Published by St. Martin's Press on March 16th 2010
Challenge Theme: A book with alliteration in the title
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When the seventh child of the Peace family, named Perfect, turns eight, her mother Emma Jean tells her bewildered daughter, “You was born a boy. I made you a girl. But that ain’t what you was supposed to be. So, from now on, you gon’ be a boy. It’ll be a little strange at first, but you’ll get used to it, and this’ll be over after while.”
From this point forward, his life becomes a bizarre kaleidoscope of events. Meanwhile, the Peace family is forced to question everything they thought they knew about gender, sexuality, unconditional love, and fulfillment.
I really wanted to love this book, unfortunately that was not the case. I will say the beginning I enjoyed, it really pulled me in but then slowly it started to lose my interest. I liked the idea of the story of Perfect, however the author did not do the best job of telling it. That story could have very well been the main part of the book but about halfway through the author tried to bring in way too many of the other character’s stories. It got very convoluted. It also skipped around all over the place at times and it just didn’t flow when it happened. I will say I loved the characters, even with their flaws. They were the only part that saved this book for me. The author could have very easily made a few books about the members of the Peace family, focusing more on each member of the family, and I probably would have enjoyed them more. It was a struggle to finish it. I see a lot of people enjoyed this book, maybe I am missing something, but I definitely don’t agree with the high rating on Goodreads. Final verdict: skip.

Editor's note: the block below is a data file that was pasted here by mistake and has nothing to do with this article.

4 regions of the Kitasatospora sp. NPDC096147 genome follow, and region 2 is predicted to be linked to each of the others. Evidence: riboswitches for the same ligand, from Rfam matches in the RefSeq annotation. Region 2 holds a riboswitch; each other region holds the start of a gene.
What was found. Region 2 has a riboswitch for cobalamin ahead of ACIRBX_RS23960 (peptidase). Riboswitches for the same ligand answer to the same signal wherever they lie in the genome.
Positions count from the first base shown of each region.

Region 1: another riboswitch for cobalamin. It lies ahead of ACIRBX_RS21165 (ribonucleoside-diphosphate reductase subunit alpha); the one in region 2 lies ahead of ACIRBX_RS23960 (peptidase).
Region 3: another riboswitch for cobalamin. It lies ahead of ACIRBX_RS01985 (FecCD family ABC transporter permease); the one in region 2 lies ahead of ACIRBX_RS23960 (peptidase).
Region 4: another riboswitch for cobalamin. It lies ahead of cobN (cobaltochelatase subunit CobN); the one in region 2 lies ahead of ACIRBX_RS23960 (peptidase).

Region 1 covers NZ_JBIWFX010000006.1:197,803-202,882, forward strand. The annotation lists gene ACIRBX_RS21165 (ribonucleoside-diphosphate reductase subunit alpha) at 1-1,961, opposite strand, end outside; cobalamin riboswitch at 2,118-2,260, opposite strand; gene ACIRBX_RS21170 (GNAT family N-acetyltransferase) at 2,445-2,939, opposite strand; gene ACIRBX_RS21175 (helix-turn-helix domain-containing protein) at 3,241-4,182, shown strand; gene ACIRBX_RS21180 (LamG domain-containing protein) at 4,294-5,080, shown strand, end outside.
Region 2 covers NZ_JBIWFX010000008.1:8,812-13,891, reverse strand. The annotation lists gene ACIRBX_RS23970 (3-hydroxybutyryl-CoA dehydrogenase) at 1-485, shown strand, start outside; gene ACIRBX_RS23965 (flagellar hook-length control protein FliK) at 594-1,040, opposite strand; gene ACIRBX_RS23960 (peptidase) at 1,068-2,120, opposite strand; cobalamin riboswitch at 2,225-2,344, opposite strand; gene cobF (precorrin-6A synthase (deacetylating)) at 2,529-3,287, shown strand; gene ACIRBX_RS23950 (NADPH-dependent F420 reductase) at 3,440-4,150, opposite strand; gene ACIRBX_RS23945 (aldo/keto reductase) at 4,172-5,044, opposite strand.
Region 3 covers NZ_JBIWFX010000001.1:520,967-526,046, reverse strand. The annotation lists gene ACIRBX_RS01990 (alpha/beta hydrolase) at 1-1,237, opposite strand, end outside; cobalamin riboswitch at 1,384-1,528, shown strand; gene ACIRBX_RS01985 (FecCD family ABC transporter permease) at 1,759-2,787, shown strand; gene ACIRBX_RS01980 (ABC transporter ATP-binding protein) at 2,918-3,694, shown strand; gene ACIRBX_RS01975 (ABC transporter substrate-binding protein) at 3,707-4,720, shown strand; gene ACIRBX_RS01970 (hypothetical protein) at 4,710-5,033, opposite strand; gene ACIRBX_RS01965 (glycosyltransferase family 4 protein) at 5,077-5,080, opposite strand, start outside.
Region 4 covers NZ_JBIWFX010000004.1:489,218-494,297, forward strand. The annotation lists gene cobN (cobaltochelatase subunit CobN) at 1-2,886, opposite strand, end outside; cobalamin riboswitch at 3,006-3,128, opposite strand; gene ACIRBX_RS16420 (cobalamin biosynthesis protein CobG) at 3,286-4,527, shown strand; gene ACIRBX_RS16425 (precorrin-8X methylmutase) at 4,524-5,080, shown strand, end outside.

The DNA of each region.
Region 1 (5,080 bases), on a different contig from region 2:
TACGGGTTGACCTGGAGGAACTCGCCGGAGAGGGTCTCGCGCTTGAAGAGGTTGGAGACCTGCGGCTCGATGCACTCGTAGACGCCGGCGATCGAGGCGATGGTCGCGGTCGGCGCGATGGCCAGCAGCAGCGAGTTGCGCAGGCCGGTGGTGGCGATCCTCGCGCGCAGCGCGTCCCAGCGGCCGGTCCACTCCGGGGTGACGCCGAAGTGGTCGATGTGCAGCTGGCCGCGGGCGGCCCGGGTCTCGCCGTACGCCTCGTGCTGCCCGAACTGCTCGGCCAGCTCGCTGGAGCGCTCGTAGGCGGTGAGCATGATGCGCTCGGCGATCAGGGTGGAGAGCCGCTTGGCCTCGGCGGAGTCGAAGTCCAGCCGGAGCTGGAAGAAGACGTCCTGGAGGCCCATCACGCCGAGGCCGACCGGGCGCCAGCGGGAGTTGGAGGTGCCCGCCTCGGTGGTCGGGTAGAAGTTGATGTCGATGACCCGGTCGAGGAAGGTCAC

“Sometimes you have to grow up before you appreciate how you grew up.”
“Sometimes, when people think they’re putting obstacles in your path, they’re actually laying your stepping-stones. You just gotta recognize them as one and the same.”
“Denial makes people repeat what they aren’t willing to acknowledge.”
“By figuring out how the experience can help you move forward. That’s the point of why it happened to you in the first place. There’s something you’re suppose to get from the moment that’ll get you closer to your mission if you can see it. Most people can’t.”
“Evidence doesn’t always convince people of the truth, […] especially when the lie is what they prefer.”
“If you different, be different. People’ll get used to it. They ain’t got no other choice.”